A job hopper – that’s what I used to be.
By this label, I simply mean, not sticking to the same job longer than six months – long enough to develop mastery, create positive connections with colleagues or enjoy a well-earned promotion.
If you think I’m misusing the term or I’m hardly qualified as a job hopper, just post a comment.
Now that I sit on the other side – the management – I see why job hopping can be an awful habit that’s hard to break. Also, I’m beginning to understand how job satisfaction can feel like an elusive goal.
Can we really achieve satisfaction at work? I have high hopes we could.
If you don’t believe so, at least consider what research says about the subject:
Learn to be the architect of your tasks.
Don’t laugh. This is mind trick works like a charm. The more you look at yourself as the architect of your job, the easier it is to feel in control.
You will feel a sense of autonomy. You can choose to whine about your workload or spend your time and energy on the aspects of the job that brings you joy.
Identify what part of your job you find most fulfilling and do more of that.
Collaborate with a valued colleague.
There are people who are toxic to your soul. Avoid them.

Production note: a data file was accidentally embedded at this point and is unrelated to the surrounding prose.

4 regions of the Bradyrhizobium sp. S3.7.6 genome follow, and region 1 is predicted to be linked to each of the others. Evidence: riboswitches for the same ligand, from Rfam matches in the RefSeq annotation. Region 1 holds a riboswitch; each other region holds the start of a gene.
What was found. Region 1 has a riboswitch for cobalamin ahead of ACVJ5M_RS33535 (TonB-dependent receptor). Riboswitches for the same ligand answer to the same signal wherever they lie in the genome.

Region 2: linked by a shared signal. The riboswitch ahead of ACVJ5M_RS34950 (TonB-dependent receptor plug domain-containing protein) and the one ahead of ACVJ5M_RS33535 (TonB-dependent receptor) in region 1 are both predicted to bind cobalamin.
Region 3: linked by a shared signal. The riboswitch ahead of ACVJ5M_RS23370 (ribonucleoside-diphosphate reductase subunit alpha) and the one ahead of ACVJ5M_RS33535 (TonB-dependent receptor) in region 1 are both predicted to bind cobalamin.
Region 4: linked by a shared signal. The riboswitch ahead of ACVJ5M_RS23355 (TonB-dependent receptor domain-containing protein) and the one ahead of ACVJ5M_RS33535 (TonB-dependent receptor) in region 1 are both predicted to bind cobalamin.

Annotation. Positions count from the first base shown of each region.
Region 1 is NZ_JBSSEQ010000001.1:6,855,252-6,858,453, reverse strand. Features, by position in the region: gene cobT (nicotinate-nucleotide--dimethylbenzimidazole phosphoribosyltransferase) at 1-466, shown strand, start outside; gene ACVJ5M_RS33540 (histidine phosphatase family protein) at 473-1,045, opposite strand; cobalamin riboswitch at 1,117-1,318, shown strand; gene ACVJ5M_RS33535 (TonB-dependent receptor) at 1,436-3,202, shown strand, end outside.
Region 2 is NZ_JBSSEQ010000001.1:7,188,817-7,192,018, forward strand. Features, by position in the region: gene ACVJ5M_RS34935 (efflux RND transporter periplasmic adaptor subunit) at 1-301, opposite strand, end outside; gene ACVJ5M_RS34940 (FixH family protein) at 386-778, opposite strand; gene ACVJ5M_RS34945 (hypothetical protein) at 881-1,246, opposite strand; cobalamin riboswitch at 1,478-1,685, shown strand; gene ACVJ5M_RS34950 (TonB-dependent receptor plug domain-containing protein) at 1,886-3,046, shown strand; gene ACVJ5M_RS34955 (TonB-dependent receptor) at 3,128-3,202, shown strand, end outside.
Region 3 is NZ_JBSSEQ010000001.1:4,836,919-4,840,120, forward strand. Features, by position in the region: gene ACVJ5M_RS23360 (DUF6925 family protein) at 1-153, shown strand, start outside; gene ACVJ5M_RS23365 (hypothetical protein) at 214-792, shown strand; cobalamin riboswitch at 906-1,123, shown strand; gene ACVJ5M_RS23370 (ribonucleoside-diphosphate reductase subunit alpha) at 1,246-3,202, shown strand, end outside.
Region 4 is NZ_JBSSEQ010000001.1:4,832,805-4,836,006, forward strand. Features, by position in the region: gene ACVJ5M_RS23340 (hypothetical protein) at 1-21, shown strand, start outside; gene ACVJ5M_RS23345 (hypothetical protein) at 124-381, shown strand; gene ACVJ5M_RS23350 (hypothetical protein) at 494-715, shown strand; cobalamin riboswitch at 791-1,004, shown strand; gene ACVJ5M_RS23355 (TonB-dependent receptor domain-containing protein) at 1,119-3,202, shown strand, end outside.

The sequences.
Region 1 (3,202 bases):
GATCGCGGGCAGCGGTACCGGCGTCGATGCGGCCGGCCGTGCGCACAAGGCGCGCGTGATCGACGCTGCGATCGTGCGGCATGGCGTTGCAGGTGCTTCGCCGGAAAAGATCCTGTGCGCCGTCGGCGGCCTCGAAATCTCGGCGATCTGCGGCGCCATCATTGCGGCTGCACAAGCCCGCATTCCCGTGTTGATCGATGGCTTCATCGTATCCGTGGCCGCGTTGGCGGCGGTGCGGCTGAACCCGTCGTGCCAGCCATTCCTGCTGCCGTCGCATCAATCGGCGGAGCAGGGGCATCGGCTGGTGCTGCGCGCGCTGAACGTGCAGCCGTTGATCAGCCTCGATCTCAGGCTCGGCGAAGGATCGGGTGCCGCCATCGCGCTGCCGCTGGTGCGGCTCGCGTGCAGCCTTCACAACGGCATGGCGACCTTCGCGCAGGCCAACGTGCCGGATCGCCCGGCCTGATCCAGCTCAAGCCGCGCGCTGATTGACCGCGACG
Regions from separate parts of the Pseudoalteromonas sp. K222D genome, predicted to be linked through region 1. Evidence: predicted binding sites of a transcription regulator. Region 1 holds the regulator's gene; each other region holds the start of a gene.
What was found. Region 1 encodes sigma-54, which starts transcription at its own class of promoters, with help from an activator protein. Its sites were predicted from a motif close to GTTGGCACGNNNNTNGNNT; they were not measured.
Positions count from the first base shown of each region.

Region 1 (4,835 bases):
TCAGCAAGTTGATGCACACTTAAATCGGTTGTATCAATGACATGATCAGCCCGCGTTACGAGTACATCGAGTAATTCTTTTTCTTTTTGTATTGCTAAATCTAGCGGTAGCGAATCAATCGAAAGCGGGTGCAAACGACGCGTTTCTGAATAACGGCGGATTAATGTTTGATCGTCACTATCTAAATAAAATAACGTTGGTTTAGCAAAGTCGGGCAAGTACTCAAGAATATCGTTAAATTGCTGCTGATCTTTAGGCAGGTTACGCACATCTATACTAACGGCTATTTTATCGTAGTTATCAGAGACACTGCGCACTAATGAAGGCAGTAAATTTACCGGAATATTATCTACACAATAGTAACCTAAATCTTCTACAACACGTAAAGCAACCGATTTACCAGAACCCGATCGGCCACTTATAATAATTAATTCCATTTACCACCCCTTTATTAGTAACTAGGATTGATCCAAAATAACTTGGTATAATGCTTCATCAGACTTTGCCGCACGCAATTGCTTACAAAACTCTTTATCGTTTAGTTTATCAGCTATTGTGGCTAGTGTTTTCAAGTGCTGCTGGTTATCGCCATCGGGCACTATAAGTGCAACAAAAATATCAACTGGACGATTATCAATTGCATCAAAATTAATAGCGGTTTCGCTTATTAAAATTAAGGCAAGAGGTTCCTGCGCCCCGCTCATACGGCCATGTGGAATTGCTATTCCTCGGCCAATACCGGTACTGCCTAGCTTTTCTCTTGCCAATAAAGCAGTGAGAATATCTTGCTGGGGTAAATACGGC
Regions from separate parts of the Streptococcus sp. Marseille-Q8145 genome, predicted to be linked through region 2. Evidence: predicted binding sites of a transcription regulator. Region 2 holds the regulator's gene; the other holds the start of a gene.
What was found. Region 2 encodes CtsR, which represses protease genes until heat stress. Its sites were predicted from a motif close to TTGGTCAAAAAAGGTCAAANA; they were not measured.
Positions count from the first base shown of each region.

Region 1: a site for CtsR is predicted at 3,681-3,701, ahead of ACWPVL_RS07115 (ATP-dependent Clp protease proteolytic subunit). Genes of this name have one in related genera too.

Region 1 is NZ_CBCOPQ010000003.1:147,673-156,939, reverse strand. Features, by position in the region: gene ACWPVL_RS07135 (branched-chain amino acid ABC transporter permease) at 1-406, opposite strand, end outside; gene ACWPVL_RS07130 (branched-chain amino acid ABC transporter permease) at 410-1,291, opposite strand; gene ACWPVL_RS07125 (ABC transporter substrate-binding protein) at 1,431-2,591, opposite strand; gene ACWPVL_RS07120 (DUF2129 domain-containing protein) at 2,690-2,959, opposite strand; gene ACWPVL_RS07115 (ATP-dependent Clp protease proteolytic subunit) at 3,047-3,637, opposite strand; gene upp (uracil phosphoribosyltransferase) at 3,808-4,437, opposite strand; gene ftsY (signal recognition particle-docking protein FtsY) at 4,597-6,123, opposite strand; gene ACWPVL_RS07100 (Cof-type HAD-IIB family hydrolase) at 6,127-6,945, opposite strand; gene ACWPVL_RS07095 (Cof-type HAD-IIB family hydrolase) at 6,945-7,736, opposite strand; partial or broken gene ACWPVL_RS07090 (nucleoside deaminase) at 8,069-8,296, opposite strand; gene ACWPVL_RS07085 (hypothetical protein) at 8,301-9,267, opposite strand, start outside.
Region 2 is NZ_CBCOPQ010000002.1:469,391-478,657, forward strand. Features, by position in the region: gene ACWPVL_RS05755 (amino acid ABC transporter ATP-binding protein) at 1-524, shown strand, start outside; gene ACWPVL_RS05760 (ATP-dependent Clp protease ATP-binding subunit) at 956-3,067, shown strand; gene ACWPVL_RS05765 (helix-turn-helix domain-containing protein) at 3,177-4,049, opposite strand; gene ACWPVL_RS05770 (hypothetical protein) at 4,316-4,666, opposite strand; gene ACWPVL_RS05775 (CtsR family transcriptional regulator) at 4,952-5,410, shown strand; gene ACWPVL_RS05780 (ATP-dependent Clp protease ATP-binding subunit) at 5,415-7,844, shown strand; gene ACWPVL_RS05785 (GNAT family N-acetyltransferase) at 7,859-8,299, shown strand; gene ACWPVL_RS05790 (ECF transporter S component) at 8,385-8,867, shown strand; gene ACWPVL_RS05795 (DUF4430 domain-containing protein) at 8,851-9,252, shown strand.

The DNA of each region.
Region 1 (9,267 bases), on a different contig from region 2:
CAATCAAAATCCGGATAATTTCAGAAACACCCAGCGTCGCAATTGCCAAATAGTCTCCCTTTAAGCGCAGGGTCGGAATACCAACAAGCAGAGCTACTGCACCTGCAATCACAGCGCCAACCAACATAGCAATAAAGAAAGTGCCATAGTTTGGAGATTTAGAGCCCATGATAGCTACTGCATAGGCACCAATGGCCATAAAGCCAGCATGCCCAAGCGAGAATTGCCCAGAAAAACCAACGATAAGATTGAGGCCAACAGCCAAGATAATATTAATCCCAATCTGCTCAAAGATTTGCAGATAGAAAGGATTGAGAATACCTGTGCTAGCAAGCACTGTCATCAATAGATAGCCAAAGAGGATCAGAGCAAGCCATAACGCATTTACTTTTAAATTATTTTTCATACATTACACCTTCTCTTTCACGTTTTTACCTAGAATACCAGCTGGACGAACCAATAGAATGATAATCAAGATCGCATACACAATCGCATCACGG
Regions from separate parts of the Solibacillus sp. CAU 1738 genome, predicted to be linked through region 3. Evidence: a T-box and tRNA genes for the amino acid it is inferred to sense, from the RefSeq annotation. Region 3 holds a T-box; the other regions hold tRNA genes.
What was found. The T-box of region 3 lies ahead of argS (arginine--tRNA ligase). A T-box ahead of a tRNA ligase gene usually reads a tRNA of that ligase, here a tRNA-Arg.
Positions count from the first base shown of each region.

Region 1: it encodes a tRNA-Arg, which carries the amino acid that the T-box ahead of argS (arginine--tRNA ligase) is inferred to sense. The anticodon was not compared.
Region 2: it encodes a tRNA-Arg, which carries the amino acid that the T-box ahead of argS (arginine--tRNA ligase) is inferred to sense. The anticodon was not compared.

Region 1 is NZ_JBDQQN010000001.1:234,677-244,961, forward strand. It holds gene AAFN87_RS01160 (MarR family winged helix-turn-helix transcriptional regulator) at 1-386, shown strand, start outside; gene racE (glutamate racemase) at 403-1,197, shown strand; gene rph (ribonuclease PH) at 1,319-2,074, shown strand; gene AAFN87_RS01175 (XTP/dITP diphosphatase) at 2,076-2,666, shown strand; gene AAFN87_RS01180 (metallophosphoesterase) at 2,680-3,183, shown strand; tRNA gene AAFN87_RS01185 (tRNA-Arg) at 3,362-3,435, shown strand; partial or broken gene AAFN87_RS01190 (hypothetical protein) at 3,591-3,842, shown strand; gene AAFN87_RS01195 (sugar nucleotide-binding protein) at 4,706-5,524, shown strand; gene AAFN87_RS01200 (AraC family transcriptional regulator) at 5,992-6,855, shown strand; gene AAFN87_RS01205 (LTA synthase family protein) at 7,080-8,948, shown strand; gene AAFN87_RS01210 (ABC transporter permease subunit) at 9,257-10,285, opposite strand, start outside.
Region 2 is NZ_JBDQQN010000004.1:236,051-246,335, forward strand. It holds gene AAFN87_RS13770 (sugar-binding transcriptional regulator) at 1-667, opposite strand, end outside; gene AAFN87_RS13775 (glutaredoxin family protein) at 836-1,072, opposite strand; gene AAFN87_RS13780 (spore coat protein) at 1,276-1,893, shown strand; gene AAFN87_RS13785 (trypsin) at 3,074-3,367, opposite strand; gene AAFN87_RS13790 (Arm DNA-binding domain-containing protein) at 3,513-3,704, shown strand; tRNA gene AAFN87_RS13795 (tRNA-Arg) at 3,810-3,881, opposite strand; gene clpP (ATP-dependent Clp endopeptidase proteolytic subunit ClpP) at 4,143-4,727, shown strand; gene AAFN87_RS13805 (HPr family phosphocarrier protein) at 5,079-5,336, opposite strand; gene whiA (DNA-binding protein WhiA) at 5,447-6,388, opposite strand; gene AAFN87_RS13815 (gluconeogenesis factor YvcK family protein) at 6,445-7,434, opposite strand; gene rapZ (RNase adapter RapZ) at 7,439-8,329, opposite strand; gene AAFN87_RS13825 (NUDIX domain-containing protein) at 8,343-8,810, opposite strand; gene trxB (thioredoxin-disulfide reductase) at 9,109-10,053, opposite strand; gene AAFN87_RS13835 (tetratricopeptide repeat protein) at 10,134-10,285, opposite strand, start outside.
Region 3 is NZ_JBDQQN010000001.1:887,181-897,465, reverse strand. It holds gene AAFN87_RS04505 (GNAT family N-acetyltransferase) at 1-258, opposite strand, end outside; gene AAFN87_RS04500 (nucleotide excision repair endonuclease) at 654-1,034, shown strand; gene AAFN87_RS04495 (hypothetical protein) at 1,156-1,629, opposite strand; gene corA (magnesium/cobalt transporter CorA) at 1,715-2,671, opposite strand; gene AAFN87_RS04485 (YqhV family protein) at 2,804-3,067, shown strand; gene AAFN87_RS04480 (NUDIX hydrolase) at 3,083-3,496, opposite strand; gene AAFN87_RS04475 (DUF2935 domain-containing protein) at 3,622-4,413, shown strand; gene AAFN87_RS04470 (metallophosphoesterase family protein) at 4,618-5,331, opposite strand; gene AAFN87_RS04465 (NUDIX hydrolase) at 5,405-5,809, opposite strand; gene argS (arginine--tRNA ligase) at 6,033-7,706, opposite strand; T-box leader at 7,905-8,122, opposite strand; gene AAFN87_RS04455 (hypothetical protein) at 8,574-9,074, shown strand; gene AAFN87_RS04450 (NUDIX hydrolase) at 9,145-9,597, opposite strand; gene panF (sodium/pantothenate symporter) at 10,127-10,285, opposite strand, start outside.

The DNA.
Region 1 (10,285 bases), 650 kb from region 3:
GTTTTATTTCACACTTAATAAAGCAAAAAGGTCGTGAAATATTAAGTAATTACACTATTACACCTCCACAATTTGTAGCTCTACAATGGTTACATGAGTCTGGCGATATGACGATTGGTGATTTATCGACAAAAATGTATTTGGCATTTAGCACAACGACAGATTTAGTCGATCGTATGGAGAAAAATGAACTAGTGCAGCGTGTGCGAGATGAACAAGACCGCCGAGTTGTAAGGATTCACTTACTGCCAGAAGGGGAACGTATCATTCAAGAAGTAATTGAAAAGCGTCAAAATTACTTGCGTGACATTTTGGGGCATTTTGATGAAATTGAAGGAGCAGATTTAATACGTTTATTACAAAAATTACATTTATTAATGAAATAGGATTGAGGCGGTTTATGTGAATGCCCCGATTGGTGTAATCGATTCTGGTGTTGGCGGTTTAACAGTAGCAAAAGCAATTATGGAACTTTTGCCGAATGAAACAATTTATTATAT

However, there are those whom you feel a deep connection with or are just in sync with you, treasure them. Spend more of your free time at work with them.
Kinship promotes well-being – it’s not rocket science. They’re like vitamins so keep them close and don’t forget your daily dose.
Link your work with something that truly matters.
Educators, no matter how underpaid they are, find meaning and rewards in their vocation.
They know that their job is making an impact. They see their students as future doctors, lawyers, teachers, or leaders of the country. Having this great sense of purpose makes their job worthwhile despite the meager pay.
Training your mind to see the significance of your work makes job satisfaction a tad more attainable.
You can read in detail the complete research findings here: More Than Job Satisfaction.
Writing this post doesn’t even feel like work. I know that whoever reads it with an open mind will eventually feel less miserable at their job.
Misery is a terrible companion – you don’t even have to open your mouth to spread it around you. If you try to keep it to yourself, however, you alone will suffer.
That’s nine hours twenty one times a month wasted on unhappiness – valuable time you can never get back.
Set yourself free. Set yourself apart from the pack. Be more than just a quick quitter.
Proactively craft the job you can be satisfied with and you’ll hit the goal – in no time. Good luck to all of us!